Suzanne Hoogeveen wins ABC poster award at the ABC Brain Day 2017
The ABC poster prize is awarded annually during the ABC Brain Day. ABC congratulates Suzanne with her achievement!
The ABC poster award is aimed at stimulating ABC students to present and discuss the results obtained during their internships done at different ABC locations. The best poster presented at the ABC Brain day is selected by a selection committee.
This year, the poster award committee was formed by a group of 7 PhD/Postdoc researchers who have previously won ABC grants, aimed at promoting innovative and excellent research in the area of brain and cognitive sciences. In this way we wanted to stimulate a fluid exchange of ideas between young members of the Brain and Cognition research priority program.
The poster award committee unanimously chose as winner the poster entitled "Did I do that? Expectancy effects of transcranial stimulation on error-related negativity and the sense of agency” by Suzanne Hoogeveen.
About the project:
Did I do that? Expectancy effects of transcranial stimulation on error-related negativity and the sense of agency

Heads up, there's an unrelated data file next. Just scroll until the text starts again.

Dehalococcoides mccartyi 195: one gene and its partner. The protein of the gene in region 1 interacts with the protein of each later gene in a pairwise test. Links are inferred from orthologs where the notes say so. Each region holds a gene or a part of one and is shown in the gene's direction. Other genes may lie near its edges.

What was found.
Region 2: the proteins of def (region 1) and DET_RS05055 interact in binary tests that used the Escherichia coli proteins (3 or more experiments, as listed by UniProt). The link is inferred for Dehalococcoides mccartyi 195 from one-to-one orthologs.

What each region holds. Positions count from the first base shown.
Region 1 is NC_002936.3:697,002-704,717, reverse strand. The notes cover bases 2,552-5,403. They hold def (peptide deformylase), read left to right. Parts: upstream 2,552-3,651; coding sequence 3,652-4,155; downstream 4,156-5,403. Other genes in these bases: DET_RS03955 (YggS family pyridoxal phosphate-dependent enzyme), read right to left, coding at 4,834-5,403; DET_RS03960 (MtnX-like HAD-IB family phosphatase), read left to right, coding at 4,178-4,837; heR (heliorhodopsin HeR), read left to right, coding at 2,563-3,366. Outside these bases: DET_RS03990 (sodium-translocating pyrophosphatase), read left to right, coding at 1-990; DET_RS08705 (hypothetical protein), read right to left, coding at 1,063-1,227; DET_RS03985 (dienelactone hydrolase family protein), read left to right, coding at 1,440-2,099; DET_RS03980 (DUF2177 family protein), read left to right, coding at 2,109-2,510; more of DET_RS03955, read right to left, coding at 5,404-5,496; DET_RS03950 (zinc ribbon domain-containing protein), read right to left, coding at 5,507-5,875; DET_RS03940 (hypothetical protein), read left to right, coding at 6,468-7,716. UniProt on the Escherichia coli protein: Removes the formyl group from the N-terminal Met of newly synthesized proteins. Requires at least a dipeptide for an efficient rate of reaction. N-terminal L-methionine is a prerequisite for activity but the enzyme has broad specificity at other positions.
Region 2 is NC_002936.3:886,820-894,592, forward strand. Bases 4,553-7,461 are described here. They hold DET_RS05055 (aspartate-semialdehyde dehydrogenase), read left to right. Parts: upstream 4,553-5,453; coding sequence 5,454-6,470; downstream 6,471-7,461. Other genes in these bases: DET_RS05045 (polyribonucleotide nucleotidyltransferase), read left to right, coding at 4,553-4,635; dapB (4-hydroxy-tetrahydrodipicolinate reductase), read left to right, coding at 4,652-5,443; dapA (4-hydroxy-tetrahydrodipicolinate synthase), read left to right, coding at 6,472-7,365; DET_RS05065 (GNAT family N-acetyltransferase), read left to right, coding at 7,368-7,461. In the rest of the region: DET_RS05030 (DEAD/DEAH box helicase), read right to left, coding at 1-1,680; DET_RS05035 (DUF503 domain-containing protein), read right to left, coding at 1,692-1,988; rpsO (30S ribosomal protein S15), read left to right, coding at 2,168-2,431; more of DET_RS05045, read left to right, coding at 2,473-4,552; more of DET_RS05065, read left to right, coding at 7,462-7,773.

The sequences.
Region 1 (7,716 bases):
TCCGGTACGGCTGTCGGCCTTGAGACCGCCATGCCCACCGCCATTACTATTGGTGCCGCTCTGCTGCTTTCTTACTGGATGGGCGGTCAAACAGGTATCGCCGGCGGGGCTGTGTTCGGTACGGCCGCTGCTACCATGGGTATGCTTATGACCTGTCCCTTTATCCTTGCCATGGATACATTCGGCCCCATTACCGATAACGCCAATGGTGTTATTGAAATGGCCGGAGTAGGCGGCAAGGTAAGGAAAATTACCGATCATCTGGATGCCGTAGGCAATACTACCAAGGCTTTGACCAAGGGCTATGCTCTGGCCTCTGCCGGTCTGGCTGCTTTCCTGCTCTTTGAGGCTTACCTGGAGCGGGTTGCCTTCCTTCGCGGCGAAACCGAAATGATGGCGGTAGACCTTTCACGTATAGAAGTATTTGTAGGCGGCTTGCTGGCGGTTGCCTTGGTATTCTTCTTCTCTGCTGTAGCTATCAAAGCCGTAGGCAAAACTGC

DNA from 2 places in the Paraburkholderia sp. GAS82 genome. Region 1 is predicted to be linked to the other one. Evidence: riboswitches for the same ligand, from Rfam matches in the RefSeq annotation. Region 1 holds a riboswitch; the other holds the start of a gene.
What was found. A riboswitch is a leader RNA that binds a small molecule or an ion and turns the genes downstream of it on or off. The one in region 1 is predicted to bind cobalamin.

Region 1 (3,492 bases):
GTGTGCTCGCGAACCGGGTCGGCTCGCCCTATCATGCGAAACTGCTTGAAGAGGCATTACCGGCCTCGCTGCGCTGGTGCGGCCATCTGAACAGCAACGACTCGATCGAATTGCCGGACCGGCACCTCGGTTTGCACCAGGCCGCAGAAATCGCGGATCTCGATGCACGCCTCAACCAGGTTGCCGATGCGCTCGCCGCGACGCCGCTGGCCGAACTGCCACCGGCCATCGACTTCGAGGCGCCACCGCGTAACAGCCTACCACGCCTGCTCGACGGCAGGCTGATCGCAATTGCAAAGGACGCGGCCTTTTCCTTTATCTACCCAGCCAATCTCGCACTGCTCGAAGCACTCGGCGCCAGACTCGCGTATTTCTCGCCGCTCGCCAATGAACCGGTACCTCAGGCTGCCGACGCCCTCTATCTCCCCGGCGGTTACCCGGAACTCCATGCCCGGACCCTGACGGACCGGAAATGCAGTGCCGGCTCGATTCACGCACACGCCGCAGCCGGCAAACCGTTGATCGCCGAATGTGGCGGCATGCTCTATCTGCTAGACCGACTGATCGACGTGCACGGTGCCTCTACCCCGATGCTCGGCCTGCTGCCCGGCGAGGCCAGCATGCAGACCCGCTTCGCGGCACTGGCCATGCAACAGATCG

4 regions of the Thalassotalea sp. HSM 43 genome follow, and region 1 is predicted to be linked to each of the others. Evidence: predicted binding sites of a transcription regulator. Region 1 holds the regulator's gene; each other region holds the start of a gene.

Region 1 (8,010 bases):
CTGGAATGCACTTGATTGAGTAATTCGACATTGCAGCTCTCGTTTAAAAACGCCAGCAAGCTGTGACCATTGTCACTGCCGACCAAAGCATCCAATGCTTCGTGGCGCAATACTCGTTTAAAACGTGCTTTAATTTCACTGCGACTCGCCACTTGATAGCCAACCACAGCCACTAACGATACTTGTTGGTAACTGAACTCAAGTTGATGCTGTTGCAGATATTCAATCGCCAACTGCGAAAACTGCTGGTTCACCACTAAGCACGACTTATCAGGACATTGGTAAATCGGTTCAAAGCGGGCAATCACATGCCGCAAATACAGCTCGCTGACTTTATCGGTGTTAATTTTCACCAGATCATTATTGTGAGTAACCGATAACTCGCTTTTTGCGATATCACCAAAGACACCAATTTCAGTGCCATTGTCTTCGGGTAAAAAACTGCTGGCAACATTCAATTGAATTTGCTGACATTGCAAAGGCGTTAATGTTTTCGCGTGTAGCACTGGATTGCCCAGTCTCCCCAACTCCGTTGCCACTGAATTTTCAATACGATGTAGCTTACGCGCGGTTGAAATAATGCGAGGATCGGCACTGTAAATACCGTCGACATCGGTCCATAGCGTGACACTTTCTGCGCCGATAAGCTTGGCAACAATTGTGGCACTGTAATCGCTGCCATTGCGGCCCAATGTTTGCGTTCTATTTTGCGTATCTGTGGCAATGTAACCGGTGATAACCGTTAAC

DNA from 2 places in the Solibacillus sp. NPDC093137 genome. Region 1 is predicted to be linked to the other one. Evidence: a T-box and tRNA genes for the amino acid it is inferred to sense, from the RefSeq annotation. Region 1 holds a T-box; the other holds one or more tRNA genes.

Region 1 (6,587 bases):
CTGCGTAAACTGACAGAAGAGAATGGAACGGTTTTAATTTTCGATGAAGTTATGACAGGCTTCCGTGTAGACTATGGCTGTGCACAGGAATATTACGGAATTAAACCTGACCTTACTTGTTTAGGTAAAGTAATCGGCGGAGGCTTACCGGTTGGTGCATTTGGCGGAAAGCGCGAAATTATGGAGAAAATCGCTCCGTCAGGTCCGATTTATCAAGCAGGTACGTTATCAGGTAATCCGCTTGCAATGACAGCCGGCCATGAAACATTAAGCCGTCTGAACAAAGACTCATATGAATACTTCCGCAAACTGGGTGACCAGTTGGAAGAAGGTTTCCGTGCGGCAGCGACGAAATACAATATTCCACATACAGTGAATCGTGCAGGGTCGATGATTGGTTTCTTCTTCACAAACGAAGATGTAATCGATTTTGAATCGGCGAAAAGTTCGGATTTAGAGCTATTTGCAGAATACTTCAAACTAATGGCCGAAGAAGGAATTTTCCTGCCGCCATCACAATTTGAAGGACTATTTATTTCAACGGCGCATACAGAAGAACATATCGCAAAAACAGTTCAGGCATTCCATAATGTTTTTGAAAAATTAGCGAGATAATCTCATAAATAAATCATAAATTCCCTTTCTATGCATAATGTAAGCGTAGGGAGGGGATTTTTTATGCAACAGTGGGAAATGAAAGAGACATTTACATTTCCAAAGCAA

Transcranial stimulation as a tool for cognitive enhancement is a booming topic, and many consumers show a remarkable belief in this technique to boost their cognitive performance. However, scientists are raising doubts on the efficacy of brain stimulation devices, suggesting that expectancies may explain much of the reported effects, akin to well-documented placebo responses in other research areas.
In our study, we looked at the effect of expectations about transcranial stimulation on the sense of agency (i.e., whether participants attributed performance errors to oneself or the brain stimulation device) and the error-related negativity (i.e., ERN; an ERP signal reflecting prediction errors). We found that expected improvement increased the ERN in response to errors compared to both impairment and control conditions. Expected impairment made participants falsely attribute errors to the transcranial stimulation. This decrease in sense of agency was correlated with a reduced ERN amplitude. These results show that expectations about transcranial stimulation impact users’ neural response to self-generated errors and sense of agency.
More broadly speaking, the findings highlight ethical considerations for brain stimulation devices: people seem to falsely blame negative outcomes of actions on the brain stimulation if they believe that it is calibrated to impair cognition, while expected performance enhancement appears to cause distress when the device fails to make its promises come true.
After her bachelor in psychology at the University of Utrecht, Suzanne Hoogeveen started the research master Brain & Cognitive Sciences at the UvA. During her research internship at the social psychology department of the UvA, she combined her interest in human cognition with neuroscientific methods, and studied the fascinating ‘power of belief’.